Fisheries Local Action Group Support New Louth Coastal Heritage Trail
The North East Fisheries Local Action Group (FLAG), established by Bord Iascaigh Mhara (BIM), the Irish Sea Fisheries Board, is proud to support a new Coastal Heritage Trail in the picturesque fishing village of Clogherhead, Co. Louth. Developed and recently launched by the Clogherhead Development Group (CDG), the trail includes a series of information and directional signs detailing the rich heritage and the breath-taking walks in the area which are sure to attract more visitors to the region.
Pictured: Oliver Kirwan on behalf of the Clogherhead Development Group, receives the North East Fisheries Local Action Group (FLAG) plaque for his coastal community project from Catherine Barrett, BIM.
The Coastal Heritage project is one of 142 projects funded in 2015 by the Fisheries Local Action Group or FLAG programme. Administered by BIM, the programme includes six FLAG groups around our coast. Designed to empower local communities, the scheme provides grant-aid towards the sustainable development of fishery dependent areas.
Michael Keatinge, BIM’s Director of Fisheries Development emphasised the importance of the FLAG programme; ‘Congratulations to the Clogherhead Development Group, this is a fantastic project and it is a great example of a local initiative that can benefit from Fisheries Local Action Group funding. The funding made available to BIM from the National Development Plan and the European Fisheries Fund is designed to enable coastal communities to develop bespoke projects and initiatives that will work locally and will deliver in terms of employment and revenue. To date, the programme has been a resounding success with BIM administering over €856,000 in grant-aid across the FLAG regions’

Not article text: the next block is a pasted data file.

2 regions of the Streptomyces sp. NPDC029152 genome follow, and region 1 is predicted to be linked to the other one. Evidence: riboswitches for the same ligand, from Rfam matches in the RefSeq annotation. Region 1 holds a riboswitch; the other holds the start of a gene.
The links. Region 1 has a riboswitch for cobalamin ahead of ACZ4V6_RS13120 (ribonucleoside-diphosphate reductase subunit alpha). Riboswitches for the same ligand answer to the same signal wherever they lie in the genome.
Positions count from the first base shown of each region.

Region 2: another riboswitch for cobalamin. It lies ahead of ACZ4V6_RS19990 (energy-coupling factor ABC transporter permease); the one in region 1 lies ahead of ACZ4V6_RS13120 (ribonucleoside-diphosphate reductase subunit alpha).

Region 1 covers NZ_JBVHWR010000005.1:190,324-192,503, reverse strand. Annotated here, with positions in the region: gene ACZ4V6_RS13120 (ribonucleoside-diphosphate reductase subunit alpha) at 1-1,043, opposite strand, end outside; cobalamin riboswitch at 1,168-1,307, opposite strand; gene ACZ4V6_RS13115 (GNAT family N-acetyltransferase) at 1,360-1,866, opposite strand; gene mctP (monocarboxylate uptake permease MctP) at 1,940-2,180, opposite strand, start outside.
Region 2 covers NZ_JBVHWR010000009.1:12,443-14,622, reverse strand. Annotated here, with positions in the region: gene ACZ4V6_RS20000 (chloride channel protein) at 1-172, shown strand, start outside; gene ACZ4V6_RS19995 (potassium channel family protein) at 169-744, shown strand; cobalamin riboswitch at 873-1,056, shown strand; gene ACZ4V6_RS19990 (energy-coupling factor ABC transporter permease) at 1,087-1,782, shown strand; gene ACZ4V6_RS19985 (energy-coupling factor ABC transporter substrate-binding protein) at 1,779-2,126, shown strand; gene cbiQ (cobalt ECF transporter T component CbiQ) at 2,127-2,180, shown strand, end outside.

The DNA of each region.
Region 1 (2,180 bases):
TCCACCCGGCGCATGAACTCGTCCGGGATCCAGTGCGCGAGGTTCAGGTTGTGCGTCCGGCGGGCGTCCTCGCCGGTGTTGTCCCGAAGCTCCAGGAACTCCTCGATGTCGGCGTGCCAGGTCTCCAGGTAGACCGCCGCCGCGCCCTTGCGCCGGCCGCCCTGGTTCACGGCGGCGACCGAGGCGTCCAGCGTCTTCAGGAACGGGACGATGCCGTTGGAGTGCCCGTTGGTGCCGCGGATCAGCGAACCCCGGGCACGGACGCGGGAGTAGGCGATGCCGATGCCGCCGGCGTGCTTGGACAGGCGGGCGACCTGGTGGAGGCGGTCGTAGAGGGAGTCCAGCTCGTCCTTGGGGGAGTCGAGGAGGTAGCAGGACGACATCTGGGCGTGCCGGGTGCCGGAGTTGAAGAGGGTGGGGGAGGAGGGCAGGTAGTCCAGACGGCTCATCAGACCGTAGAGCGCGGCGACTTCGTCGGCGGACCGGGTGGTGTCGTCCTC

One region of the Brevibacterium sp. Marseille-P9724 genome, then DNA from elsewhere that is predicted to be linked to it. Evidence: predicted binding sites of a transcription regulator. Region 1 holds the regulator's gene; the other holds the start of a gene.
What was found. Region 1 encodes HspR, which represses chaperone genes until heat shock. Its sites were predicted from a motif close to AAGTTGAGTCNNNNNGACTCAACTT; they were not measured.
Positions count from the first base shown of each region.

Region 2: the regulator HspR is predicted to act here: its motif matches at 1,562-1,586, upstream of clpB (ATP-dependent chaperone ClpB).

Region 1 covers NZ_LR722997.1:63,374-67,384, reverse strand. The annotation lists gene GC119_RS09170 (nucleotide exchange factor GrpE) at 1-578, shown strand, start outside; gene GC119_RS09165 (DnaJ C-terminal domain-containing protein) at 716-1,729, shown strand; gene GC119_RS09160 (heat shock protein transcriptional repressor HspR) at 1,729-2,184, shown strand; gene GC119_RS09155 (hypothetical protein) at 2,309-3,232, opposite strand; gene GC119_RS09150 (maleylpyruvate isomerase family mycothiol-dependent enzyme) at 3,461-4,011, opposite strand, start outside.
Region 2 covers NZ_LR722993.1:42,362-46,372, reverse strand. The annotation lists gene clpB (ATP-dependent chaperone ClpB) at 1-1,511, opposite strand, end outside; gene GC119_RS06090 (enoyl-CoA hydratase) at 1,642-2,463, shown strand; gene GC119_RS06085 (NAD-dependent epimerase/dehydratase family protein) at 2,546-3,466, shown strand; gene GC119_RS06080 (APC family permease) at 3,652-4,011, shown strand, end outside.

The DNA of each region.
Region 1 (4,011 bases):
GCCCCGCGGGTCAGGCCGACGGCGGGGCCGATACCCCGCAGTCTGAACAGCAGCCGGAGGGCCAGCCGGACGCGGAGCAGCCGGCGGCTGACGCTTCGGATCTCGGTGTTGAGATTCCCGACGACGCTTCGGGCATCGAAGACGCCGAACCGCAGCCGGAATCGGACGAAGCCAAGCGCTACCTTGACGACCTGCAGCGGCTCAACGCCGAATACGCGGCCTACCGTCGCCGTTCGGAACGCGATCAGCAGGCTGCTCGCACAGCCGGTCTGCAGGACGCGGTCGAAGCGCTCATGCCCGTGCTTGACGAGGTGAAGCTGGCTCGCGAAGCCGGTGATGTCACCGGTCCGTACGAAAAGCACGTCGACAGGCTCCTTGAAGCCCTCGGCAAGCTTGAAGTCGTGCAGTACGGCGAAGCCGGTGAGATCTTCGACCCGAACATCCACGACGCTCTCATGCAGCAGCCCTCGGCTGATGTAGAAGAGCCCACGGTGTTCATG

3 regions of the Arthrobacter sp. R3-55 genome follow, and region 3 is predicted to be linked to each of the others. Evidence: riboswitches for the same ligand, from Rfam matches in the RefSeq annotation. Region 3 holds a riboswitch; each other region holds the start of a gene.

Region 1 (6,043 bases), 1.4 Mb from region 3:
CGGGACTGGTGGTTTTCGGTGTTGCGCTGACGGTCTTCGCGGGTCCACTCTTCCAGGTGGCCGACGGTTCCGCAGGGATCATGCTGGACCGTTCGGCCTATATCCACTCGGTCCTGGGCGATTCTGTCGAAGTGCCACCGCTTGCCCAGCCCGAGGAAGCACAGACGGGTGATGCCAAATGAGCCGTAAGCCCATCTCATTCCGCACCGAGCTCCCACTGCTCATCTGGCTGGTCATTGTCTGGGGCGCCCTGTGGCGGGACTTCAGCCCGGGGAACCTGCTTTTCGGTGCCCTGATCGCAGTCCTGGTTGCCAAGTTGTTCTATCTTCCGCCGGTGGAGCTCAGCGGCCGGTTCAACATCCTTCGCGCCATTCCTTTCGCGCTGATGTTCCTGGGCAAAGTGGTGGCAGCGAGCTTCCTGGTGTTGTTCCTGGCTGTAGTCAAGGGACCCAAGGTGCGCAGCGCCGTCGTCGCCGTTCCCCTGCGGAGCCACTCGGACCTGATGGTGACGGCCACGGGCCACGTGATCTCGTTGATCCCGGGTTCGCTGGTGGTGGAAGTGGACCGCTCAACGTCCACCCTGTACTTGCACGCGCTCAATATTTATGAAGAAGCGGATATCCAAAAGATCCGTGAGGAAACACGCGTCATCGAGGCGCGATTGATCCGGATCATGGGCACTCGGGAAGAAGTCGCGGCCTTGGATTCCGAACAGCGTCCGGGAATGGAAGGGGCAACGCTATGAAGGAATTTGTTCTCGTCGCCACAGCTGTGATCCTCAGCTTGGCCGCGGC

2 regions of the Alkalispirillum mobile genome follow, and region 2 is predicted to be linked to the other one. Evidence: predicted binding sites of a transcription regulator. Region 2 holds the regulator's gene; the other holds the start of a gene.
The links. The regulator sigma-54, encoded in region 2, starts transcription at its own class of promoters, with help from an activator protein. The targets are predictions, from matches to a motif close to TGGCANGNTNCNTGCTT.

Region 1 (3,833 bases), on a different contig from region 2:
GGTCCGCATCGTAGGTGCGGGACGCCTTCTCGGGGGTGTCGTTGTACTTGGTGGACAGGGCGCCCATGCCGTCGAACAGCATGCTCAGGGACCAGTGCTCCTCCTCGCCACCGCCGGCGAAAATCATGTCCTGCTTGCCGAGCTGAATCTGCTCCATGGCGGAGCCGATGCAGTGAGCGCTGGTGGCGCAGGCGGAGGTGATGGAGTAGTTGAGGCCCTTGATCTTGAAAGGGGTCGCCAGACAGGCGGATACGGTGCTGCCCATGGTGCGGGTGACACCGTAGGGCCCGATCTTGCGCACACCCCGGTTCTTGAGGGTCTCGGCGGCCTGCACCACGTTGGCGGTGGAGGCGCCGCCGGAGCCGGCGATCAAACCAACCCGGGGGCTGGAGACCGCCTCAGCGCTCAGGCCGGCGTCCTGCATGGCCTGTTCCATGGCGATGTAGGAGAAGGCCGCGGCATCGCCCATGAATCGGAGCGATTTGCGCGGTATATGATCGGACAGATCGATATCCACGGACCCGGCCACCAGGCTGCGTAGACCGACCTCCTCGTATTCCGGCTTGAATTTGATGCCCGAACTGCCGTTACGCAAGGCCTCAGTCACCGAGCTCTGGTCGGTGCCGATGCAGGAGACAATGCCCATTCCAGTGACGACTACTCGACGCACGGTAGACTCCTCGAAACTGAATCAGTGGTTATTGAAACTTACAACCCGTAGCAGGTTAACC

Oliver Kirwan, a retired fisherman and volunteer with the CDG explains; ‘We wanted to impart to people the rich heritage that is all around them. In essence, we wanted to preserve our colloquial names of locations around the village so they will continue to be used by future generations. For example ‘The Kippern’, is a Clogherhead term, used to refer to a smoke house where kippers were smoked. The new sign identifies where the village smoker used to be. Like other forms of intangible cultural heritage, oral traditions are threatened by rapid urbanisation, large-scale migration, industrialisation and environmental change. We want to inform visitors of the rich heritage even in a small village like Clogherhead. Finally, the welcome sign and overall map give a starting point which will outline the walks, with attractive wrought iron finger posts to guide them on their way to discover a wee bit Louth, that’s off the beaten track”.